Party Time at Rheuna Lawrence’s House
December 29, 2012 § Leave a comment
The week between Christmas and New Year’s was the high point of the social season in 19th century Springfield. Open house receptions at the homes of the socially prominent were held the entire week culminating with a reception at the governor’s mansion on New Year’s Day. In 1893, Susan was living in debt in Chicago with her first husband Edwin Dana (see Chapter 2 of Susan Lawrence: The Enigma in the Wright House). Yet she came to Springfield to be co-hostess with her mother during the last week of the year. The following account of that reception from the December 30, 1893, issue of The Illinois State Journal not only gives us a glimpse of the Springfield 19th century social scene but also provides a picture of the elegance of the Italianate house built by Rheuna (Susan’s father) and “remodeled” by Frank Lloyd Wright.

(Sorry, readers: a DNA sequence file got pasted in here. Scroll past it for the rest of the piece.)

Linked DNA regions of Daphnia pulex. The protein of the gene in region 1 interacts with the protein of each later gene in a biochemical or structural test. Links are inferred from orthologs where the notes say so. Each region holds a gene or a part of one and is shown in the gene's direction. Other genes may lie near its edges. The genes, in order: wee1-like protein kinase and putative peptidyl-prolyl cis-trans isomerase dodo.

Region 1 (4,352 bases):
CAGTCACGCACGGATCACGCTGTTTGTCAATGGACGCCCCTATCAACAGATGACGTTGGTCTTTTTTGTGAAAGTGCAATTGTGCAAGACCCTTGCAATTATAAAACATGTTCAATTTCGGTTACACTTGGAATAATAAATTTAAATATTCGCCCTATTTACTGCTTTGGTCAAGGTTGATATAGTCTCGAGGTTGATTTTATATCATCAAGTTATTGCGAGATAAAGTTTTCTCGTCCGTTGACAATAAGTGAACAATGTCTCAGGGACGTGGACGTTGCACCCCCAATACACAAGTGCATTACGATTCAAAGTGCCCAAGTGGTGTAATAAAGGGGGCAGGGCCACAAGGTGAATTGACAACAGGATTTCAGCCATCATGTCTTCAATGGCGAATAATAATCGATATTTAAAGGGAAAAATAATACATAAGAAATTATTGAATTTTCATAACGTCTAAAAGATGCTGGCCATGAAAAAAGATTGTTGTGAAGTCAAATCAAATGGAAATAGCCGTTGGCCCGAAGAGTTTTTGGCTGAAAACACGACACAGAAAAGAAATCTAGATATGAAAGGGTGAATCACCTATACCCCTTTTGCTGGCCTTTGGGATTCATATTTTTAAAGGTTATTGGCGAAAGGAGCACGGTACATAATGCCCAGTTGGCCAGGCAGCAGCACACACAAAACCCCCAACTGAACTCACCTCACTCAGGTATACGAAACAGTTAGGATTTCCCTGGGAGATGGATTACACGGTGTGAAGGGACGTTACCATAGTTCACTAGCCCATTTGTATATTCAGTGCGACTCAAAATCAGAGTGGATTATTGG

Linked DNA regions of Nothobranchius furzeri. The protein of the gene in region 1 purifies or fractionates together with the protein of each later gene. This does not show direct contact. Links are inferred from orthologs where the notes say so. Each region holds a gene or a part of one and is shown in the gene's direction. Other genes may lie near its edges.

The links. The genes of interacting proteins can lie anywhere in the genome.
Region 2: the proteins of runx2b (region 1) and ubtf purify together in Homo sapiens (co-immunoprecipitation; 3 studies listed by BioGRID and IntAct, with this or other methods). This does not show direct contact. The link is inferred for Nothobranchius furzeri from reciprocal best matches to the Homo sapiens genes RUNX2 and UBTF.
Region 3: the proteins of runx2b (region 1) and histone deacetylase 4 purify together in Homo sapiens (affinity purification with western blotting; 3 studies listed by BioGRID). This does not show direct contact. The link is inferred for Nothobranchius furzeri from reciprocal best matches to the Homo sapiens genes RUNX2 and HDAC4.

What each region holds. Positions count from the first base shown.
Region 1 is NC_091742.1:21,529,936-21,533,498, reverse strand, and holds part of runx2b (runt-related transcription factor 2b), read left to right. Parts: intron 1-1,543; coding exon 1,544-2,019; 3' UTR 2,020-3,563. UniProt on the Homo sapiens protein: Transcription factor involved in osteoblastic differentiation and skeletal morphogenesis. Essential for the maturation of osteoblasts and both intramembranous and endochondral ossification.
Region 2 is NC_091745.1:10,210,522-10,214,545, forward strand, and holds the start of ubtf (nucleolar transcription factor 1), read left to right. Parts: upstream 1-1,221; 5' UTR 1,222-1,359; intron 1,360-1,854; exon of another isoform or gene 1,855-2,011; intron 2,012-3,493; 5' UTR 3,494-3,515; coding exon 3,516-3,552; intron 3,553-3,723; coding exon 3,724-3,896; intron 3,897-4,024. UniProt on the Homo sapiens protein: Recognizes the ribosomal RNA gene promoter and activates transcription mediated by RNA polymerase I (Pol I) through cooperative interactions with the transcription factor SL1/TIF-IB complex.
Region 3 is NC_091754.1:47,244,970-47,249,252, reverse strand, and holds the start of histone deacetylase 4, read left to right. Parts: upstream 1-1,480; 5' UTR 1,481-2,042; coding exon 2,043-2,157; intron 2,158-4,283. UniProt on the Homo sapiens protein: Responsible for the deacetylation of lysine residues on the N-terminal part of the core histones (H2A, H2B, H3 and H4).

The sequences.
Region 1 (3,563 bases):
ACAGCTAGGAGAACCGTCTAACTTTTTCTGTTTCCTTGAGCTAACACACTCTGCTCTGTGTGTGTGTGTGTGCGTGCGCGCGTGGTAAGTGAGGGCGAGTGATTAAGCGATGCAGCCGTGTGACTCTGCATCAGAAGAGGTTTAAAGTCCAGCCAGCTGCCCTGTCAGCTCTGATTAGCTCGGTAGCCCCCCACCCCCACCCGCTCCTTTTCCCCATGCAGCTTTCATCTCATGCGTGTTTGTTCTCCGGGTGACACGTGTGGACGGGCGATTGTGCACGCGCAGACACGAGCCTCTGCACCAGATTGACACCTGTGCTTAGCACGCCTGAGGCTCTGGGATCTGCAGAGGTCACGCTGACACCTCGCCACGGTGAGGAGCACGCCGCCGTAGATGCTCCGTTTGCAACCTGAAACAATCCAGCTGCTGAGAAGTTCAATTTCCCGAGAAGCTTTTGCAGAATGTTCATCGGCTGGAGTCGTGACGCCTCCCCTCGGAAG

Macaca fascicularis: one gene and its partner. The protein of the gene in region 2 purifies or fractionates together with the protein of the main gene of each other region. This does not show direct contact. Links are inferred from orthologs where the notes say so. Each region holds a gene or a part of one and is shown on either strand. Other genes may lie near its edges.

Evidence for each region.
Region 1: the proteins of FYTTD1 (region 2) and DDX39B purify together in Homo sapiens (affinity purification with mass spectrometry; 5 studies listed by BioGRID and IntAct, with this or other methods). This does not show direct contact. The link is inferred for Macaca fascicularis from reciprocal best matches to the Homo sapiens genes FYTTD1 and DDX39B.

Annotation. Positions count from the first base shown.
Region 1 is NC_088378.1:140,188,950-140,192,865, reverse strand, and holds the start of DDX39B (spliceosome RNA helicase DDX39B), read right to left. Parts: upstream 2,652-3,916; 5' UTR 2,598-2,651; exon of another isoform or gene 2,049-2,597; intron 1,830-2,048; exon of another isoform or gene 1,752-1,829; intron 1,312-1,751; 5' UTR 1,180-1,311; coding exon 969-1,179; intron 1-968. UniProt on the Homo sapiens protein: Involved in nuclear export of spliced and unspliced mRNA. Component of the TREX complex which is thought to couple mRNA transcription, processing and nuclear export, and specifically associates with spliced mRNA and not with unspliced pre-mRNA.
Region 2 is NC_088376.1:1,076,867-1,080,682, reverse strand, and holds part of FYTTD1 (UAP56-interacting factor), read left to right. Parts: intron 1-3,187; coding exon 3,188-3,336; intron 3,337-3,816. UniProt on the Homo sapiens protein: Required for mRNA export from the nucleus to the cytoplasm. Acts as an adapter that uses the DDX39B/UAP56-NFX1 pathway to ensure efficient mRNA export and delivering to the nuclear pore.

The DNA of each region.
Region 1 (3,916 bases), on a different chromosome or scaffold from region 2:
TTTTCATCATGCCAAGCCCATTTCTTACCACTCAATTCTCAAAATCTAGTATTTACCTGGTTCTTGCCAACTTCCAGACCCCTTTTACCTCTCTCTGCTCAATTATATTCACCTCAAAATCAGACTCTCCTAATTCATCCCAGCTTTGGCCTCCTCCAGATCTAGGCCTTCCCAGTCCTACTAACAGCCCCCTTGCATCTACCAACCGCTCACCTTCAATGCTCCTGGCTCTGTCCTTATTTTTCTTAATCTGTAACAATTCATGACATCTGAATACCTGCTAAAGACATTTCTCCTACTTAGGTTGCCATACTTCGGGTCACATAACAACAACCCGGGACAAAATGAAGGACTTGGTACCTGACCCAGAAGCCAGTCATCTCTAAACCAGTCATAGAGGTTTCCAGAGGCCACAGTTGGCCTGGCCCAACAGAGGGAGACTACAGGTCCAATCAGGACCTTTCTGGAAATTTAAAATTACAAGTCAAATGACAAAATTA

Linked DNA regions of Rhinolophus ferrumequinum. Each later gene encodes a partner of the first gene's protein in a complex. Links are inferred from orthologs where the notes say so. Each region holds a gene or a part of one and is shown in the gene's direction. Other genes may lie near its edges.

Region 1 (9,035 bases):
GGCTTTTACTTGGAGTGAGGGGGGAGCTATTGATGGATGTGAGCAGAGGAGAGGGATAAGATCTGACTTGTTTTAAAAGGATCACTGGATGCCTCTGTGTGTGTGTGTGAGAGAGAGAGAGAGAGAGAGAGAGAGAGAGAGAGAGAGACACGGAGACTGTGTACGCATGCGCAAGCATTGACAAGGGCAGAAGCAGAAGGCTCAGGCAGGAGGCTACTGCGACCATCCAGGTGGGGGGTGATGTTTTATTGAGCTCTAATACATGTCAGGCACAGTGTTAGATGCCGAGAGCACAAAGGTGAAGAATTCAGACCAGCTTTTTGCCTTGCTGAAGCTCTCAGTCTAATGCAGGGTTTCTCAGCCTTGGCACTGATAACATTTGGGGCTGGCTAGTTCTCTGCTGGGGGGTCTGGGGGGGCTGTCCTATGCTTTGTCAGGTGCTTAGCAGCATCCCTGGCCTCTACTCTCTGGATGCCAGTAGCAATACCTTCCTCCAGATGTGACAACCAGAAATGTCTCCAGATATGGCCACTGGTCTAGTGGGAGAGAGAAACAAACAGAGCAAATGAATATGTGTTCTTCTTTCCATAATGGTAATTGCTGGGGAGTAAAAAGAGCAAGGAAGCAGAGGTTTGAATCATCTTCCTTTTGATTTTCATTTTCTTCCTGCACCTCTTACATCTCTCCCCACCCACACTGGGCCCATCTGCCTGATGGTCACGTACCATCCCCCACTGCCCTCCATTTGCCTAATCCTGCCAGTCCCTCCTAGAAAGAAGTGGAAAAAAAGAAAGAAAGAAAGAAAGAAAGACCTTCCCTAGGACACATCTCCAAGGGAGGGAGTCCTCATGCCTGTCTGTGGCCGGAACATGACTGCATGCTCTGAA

Perhaps the largest and most notable afternoon reception of the season was that given by Mrs. R.D. Lawrence, assisted by her daughter, Mrs. Edwin W. Dana. The receiving hours, from 2 to 4 and from 4 to 6, were such that the rooms were at no time overcrowded, despite the fact that a very large number called during the afternoon.
The handsomely adorned rooms and the costumes, rich in texture and color, made a very effective picture. The floral setting was elaborate and in excellent taste. The south dining room was ornate with red shadings offset with graceful festoons of evergreen and a large Christmas bell of immortelles pendent from the chandelier. The north dining room was done in green, while holly in abundance enforced the Christmas thought. American Beauty roses, lent their fragrance and beauty throughout the house. Music by an orchestra made a happy complement to the other appointments.
Mrs. Lawrence was attired in pearl gray silk and brocade, point lace; diamond ornaments. Mrs. Dana was in white satin with red velvet relief; pearls.